The Mammary Microenvironment in Mastitis in Humans, Dairy Ruminants, Rabbits and Rodents: A One Health Focus
Journal of Mammary Gland Biology and Neoplasia
The Mammary Microenvironment in Mastitis in Humans, Dairy Ruminants, Rabbits and Rodents: A One Health Focus
Katherine Hughes 0 1
Christine J. Watson 0 1
0 Department of Pathology, University of Cambridge , Tennis Court Road, Cambridge CB2 1QP , UK
1 Department of Veterinary Medicine, University of Cambridge , Madingley Road, Cambridge CB3 0ES , UK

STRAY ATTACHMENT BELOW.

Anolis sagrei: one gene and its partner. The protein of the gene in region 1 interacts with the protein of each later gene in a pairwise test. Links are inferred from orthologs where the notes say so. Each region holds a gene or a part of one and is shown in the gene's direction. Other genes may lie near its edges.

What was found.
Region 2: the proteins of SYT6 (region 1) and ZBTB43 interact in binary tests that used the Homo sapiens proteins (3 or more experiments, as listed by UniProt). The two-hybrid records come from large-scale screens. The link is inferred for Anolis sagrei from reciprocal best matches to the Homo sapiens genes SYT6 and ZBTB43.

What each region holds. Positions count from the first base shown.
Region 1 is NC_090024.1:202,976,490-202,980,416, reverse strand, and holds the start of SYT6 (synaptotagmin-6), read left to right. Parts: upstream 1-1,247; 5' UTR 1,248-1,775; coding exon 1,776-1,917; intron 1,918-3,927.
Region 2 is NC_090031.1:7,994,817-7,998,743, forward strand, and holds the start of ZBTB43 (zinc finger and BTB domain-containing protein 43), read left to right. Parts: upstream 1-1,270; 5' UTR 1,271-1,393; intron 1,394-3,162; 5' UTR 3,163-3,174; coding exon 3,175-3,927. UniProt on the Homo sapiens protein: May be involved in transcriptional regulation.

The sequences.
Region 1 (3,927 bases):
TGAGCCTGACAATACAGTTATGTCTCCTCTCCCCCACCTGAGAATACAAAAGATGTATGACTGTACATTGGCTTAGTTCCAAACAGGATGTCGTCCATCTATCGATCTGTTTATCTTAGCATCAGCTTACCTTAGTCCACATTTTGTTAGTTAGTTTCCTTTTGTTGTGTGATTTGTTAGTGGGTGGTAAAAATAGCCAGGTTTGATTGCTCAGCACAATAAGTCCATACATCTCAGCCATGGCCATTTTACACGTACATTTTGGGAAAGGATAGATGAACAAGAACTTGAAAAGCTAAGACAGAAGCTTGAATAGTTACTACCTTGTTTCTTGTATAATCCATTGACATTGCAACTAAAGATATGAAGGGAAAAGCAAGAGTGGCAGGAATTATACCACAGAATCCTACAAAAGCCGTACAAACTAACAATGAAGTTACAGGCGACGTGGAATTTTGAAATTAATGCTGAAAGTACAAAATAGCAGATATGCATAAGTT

The One Health concept promotes integrated evaluation of human, animal, and environmental health questions to expedite advances benefiting all species. A recognition of the multi-species impact of mastitis as a painful condition with welfare implications leads us to suggest that mastitis is an ideal target for a One Health approach. In this review, we will evaluate the role of the mammary microenvironment in mastitis in humans, ruminants and rabbits, where appropriate also drawing on studies utilising laboratory animal models. We will examine subclinical mastitis, clinical lactational mastitis, and involution-associated, or dry period, mastitis, highlighting important anatomical and immunological species differences. We will synthesise knowledge gained across different species, comparing and contrasting disease presentation. Subclinical mastitis (SCM) is characterised by elevated Na/K ratio, and increased milk IL-8 concentrations. SCM affecting the breastfeeding mother may result in modulation of infant mucosal immune system development, whilst in ruminants notable milk production losses may ensue. In the case of clinical lactational mastitis, we will focus on mastitis caused by Staphylococcus aureus and Escherichia coli. Understanding of the pathogenesis of involution-associated mastitis requires characterization of the structural and molecular changes occurring during involution and we will review these changes across species. We speculate that milk accumulation may act as a nidus for infection, and that the involution 'wound healing phenotype' may render the tissue susceptible to bacterial infection. We will discuss the impact of concurrent pregnancy and a 'parallel pregnancy and involution signature' during bovine mammary involution.